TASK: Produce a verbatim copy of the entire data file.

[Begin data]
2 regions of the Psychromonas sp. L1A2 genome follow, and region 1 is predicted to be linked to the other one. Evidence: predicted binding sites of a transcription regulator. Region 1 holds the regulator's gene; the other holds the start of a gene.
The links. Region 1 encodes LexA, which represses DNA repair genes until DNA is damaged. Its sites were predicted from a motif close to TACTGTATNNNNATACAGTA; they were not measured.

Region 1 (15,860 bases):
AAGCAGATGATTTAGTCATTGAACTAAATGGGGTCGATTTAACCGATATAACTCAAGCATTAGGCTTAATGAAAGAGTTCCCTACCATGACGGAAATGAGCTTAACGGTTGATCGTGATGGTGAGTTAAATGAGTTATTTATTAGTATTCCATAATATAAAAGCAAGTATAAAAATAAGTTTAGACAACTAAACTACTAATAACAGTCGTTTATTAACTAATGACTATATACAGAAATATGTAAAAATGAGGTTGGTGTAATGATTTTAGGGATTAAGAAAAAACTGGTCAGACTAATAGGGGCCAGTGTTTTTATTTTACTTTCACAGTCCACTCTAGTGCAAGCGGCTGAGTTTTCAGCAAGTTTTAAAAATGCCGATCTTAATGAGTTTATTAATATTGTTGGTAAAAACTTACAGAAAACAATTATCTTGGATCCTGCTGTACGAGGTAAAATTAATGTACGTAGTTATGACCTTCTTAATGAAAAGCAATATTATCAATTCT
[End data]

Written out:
2 regions of the Psychromonas sp. L1A2 genome follow, and region 1 is predicted to be linked to the other one. Evidence: predicted binding sites of a transcription regulator. Region 1 holds the regulator's gene; the other holds the start of a gene.
The links. Region 1 encodes LexA, which represses DNA repair genes until DNA is damaged. Its sites were predicted from a motif close to TACTGTATNNNNATACAGTA; they were not measured.

Region 1 (15,860 bases):
AAGCAGATGATTTAGTCATTGAACTAAATGGGGTCGATTTAACCGATATAACTCAAGCATTAGGCTTAATGAAAGAGTTCCCTACCATGACGGAAATGAGCTTAACGGTTGATCGTGATGGTGAGTTAAATGAGTTATTTATTAGTATTCCATAATATAAAAGCAAGTATAAAAATAAGTTTAGACAACTAAACTACTAATAACAGTCGTTTATTAACTAATGACTATATACAGAAATATGTAAAAATGAGGTTGGTGTAATGATTTTAGGGATTAAGAAAAAACTGGTCAGACTAATAGGGGCCAGTGTTTTTATTTTACTTTCACAGTCCACTCTAGTGCAAGCGGCTGAGTTTTCAGCAAGTTTTAAAAATGCCGATCTTAATGAGTTTATTAATATTGTTGGTAAAAACTTACAGAAAACAATTATCTTGGATCCTGCTGTACGAGGTAAAATTAATGTACGTAGTTATGACCTTCTTAATGAAAAGCAATATTATCAATTCT